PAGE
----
Module and Programme Catalogue

Search site

Find information on

2018/19 Taught Postgraduate Module Catalogue

CLAS5700M Using The Past

30 creditsClass Size: 20

Module manager: Dr Penelope Goodman

Taught: Semester 1 View Timetable

Year running 2018/19

This module is not approved as an Elective

Module summary

The peoples of the Greek and Roman worlds typically saw themselves as the inheritors of ancient and venerable past traditions. This core module for the MRes in Classics builds and develops an informed understanding of ancient engagements with the past, while also fostering students' own sense of themselves as seeking to understand a far distant and largely lost ancient past. Working through a series of case studies, students will be encouraged to consider how ancient attitudes towards and access to information about the past differ from our own and what is at stake in heritage preservation and destruction.


This module will enable students to:
- develop familiarity with the primary evidence and secondary scholarship relating to various specific ancient uses of the past
- analyse and discuss the implications for the study of Classics of ancient approaches to the past
- consider the relationship between ancient and modern approaches to the past
- engage with modern scholarly debates on topics such as intertextuality, the impact of oral culture, cultural change and exchange, and ancient historiography
- develop a sense of the place of Classical heritage in contemporary cultural traditions, including politics, the arts, museums and media.

Learning outcomes
On completion of this module, students are expected to be able to demonstrate:
- a knowledge of the major contexts in which Greeks and Romans made use of their own pasts
- a knowledge of the range of textual and material primary evidence relevant to understanding ancient uses of the past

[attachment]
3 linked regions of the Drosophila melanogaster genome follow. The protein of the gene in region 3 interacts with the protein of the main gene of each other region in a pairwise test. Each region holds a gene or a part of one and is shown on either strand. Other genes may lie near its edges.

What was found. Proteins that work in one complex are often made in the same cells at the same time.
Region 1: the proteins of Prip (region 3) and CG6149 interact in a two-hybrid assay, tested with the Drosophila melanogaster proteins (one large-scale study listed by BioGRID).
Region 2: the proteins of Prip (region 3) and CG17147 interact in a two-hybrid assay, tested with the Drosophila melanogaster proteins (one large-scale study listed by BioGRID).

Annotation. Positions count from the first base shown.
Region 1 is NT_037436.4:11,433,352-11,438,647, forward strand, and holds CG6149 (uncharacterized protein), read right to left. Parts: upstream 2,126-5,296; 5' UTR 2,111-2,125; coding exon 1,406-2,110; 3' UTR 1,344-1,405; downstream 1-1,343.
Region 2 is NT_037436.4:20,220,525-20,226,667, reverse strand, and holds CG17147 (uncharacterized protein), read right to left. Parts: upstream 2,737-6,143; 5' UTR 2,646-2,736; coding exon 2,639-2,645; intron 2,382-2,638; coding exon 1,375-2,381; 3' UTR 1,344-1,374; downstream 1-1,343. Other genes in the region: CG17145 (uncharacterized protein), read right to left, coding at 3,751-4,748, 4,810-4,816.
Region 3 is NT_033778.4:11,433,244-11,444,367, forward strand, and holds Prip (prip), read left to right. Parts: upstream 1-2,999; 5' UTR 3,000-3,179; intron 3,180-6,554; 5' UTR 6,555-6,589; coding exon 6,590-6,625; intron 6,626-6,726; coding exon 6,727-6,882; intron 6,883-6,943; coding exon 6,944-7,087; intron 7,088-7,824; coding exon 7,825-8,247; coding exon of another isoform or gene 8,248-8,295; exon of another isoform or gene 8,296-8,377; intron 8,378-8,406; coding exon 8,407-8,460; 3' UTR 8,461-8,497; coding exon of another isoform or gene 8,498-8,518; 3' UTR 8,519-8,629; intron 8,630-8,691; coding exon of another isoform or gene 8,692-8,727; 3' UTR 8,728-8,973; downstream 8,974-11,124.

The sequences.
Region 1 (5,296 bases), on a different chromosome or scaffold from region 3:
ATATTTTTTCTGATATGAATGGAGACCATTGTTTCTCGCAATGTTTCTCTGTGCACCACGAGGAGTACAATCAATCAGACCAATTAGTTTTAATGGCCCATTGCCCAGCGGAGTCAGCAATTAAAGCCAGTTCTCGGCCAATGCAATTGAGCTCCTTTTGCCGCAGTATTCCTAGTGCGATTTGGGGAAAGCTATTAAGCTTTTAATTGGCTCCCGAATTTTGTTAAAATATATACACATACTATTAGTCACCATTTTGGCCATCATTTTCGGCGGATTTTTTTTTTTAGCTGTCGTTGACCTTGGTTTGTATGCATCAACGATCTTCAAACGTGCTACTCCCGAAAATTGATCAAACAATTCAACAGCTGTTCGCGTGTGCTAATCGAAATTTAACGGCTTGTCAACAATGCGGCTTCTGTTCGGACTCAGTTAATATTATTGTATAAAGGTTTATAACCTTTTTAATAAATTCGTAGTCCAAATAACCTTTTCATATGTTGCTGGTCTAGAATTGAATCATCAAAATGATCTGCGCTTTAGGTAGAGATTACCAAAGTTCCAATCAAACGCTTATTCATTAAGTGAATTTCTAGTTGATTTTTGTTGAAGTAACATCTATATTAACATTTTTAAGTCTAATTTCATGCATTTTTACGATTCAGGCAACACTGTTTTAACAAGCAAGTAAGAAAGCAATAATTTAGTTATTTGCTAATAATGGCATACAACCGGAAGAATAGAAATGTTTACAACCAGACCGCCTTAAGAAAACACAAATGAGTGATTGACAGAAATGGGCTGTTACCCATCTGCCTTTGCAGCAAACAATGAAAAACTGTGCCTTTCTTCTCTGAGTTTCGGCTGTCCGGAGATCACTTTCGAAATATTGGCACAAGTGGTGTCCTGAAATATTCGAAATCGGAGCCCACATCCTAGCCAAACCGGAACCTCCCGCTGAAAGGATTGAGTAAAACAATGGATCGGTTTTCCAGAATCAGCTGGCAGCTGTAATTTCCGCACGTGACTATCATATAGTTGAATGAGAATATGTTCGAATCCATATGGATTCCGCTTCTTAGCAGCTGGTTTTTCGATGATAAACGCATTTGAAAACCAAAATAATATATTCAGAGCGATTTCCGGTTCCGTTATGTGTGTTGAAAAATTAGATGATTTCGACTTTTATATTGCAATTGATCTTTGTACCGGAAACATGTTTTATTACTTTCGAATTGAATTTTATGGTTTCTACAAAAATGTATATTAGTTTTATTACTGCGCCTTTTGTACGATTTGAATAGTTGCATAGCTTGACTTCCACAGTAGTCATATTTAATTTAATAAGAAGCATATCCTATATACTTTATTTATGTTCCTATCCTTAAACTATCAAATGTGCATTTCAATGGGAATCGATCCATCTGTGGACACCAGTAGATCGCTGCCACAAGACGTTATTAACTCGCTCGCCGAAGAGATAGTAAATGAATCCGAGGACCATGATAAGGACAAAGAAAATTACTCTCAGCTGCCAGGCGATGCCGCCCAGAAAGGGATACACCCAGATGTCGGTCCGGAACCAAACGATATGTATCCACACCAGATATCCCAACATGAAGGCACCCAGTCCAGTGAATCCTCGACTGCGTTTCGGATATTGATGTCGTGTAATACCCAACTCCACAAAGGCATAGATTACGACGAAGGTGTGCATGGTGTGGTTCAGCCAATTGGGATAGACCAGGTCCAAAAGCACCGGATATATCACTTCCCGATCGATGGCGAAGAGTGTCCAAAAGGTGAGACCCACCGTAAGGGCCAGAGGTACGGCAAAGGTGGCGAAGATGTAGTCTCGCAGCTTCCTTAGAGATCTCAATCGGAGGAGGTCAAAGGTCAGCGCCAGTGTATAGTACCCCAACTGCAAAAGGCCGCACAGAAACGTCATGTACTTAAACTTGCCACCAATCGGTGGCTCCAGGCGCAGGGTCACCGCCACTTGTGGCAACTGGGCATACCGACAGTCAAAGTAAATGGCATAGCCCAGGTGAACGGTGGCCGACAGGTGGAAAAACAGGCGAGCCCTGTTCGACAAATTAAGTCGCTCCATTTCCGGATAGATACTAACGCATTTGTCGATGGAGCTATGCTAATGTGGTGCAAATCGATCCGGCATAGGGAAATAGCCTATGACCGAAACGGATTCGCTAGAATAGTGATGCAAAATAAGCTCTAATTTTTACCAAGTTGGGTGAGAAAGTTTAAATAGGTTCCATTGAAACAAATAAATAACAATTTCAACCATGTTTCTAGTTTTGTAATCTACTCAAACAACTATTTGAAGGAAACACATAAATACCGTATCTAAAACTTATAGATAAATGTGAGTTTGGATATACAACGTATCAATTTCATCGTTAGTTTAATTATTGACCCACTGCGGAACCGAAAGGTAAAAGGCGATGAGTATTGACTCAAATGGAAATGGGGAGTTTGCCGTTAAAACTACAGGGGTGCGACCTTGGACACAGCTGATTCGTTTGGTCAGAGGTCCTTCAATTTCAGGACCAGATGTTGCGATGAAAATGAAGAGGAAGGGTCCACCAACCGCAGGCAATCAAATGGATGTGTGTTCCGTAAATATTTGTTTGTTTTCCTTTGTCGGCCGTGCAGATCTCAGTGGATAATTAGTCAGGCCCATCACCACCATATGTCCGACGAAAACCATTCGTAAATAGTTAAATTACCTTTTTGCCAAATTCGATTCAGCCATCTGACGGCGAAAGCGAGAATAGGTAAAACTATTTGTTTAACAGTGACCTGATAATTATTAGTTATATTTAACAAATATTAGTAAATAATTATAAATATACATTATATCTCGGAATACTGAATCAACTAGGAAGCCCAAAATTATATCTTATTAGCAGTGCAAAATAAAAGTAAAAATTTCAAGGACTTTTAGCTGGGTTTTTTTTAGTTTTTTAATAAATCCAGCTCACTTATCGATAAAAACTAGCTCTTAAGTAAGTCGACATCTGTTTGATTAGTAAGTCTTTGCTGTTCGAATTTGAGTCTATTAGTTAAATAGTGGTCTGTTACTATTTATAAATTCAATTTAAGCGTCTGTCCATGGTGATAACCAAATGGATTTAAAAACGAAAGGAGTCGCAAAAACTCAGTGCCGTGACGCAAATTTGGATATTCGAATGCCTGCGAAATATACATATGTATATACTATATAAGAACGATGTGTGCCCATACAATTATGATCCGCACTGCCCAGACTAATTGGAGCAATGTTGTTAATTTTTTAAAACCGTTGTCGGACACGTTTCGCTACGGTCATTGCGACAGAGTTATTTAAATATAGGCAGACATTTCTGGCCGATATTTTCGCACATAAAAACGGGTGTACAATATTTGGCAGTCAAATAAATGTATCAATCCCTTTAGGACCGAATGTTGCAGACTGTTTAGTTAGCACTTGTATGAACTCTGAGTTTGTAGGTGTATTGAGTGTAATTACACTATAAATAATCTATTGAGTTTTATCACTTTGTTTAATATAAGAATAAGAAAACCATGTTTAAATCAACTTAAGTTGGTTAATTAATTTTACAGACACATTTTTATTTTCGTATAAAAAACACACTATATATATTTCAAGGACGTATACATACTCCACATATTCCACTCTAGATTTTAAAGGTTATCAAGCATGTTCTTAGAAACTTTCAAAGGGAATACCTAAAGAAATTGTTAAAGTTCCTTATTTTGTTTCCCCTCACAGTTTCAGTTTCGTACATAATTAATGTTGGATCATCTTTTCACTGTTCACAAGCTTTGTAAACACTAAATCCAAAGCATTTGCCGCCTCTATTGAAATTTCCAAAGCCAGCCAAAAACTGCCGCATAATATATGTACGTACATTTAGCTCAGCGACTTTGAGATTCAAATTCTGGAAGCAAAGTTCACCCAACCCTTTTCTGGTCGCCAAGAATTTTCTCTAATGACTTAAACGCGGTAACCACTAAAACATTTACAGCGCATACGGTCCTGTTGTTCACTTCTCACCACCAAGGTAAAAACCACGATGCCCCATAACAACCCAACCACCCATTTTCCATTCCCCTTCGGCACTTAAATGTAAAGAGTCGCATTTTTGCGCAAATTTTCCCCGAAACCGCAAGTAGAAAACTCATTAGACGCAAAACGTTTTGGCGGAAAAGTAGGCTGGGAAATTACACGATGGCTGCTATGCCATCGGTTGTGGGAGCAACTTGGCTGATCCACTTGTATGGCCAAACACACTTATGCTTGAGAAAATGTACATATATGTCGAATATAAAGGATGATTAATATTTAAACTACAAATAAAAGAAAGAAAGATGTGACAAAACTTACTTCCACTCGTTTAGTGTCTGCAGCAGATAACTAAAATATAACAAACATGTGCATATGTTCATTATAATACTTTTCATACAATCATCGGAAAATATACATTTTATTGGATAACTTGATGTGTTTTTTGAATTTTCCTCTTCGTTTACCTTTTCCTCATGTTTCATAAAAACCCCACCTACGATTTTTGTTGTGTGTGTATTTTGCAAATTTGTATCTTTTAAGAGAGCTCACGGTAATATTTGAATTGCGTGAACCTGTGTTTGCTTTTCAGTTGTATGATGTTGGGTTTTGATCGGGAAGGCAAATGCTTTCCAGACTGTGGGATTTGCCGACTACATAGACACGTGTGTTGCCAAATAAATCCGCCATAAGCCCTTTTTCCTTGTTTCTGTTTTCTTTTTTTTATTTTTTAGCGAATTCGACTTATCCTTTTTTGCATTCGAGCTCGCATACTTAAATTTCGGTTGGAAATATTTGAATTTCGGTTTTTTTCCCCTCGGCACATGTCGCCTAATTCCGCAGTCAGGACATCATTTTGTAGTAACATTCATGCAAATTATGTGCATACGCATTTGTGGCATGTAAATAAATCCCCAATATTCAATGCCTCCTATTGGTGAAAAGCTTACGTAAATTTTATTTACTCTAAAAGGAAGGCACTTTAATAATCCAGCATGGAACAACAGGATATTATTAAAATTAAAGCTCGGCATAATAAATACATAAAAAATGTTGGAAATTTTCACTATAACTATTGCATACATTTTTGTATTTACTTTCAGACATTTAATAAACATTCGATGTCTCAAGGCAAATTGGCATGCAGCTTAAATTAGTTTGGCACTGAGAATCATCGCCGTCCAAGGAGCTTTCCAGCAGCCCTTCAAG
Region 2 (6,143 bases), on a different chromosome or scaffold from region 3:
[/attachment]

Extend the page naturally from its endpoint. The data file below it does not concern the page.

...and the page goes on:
- an ability to perform close critical analysis of this primary evidence
- a knowledge of the major scholarly literature relating to specific ancient uses of the past
- a knowledge of the modern theories relevant to the use of the past (e.g. intertextuality, the impact of oral culture, cultural change and exchange, ancient historiography)
- an understanding of the key viewpoints and debates expressed in the scholarly literature
- an ability to engage critically with the scholarly literature
- an ability to construct reasoned and well-supported arguments
- an ability to communicate effectively in seminar classes and written essays
- an ability to identify and articulate their own research questions
- good time management and IT skills


Teaching on the module will be via two contact hours per week: a lecture followed by a seminar. The first lecture will explain the aims of the module and its major themes, introducing the nature of historical information available in the Greek and Roman worlds, what we can therefore expect Greeks and Romans to have known about their own pasts, and major scholarship in the field. A series of weekly case studies will then follow, arranged in broadly chronological order and spanning both Greece and Rome, while also looking ahead to the connections between the ancient and post-antique worlds. The case studies will encompass political power, control and empire; landscape and environment; transforming myths; and ancient literary intertexts.

Teaching methods

Delivery typeNumberLength hoursStudent hours
Private study hours280.00
Total Contact hours20.00
Total hours (100hr per 10 credits)300.00

Private study

Seminar reading and preparation - 10 x 14 = 140
Essay research and writing - 2 x 70 = 140

Opportunities for Formative Feedback

Student progress will be monitored:
- at an informal level through class contact hours and especially seminars
- at a formal level, through the first assessed essay

Methods of assessment

Assessment typeNotes% of formal assessment
Essay3,000 words50.00
Essay3,000 words50.00
Total percentage (Assessment Coursework)100.00

Normally resits will be assessed by the same methodology as the first attempt, unless otherwise stated

Reading list

The reading list is available from the Library website

Last updated: 13/11/2018 09:25:40


Browse Other Catalogues

Errors, omissions, failed links etc should be notified to the Catalogue Team.PROD

© Copyright Leeds 2019